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A filter is a circuit designed to selectively separate or eliminate a frequency or range of frequencies that is desired for the proper operation of a device or system.

Filters can be subjected to all sorts of Impulses and Surges. Filters are used to remove  the undesirable frequency components for the suitable operation of some systems.

Many times it is necessary to provide protection when using a filter.  The filter will usually provide the frequency control required but due to transients and the pulse response of the filter it may be necessary limit the input and to control the output when the filter is connected to a sensitive load,

The filters described are basic and simplified and are shown to indicate how protection can be applied.
A Lowpass filter will have good low frequency response and limit high frequencies but the pulse response may be poor and there may be spurious outputs when subjected to high voltage impulses.  There is usually no input or output suppression.
This filter example will have like the previous may have good low frequency response but there will be control of the input and will limit the output to the voltage required for the application.  There may be some impulses on the input but the output max voltage will be controlled by TVS 2 which will be chosen to limit the maximum voltage as designed. Or Two TVS can be connected in parallel at the input and output to further protect the filter.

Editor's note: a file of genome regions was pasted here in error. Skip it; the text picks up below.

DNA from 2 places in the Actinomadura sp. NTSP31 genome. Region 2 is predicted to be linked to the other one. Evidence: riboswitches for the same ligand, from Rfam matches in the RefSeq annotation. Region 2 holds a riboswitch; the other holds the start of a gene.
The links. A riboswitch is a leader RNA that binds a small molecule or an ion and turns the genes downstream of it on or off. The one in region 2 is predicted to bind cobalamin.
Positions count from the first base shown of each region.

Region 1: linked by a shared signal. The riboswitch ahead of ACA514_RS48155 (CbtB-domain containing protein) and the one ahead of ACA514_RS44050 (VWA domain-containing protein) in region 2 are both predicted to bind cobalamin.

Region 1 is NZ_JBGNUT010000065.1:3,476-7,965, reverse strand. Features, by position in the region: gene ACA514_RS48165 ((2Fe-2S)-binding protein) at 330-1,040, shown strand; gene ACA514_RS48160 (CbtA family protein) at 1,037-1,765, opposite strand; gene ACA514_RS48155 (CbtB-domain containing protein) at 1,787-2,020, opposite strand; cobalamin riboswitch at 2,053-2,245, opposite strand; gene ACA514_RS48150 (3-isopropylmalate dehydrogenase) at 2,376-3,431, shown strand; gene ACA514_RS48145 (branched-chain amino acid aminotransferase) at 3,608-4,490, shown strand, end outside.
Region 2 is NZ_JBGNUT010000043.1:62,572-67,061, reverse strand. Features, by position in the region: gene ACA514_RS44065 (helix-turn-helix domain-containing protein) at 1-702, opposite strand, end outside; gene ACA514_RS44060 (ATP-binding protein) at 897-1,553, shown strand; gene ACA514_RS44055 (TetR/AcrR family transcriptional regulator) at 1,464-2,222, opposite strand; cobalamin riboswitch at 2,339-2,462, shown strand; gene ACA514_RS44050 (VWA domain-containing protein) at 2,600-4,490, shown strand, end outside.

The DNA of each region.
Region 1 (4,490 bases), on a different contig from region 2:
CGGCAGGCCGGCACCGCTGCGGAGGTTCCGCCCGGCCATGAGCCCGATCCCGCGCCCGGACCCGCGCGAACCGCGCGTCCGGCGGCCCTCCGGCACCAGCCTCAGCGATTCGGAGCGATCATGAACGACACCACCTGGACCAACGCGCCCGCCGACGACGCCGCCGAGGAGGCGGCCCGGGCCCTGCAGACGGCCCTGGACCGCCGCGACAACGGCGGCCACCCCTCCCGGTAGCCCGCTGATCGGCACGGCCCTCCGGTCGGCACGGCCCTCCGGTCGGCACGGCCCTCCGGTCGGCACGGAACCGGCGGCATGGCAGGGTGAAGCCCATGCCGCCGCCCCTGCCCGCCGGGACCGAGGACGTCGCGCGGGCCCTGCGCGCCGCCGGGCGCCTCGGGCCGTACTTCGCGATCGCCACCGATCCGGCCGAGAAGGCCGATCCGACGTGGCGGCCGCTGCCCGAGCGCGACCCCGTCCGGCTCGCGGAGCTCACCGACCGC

The same logic can be applied to High Pass and Band Pass filters, an example follows:

In this case a TVS that is applicable for High Frequency applications would be applied and there is input and output suppression.
If however the frequency of the application is beyond the rating of the TVS  (The nominal TVS capacitance is too high) an alternative TVS could be chosen or diodes to isolate the TVS can be added to reduce the capacitance of the connected TVS as shown. But as an alternate two TVS can be connected in series to reduce the capacitive load
A TVS can be applied to the output only but having an input TVS in all cases should make the filter function much better, and reduce the transients created within the filters.

In addition if the performance is not as desired and the let-thru voltage is too high, it may be prudent to add a second TVS in parallel at the location needed.




These TVS as applied to filters can also be applicable to any other type of protection that is required.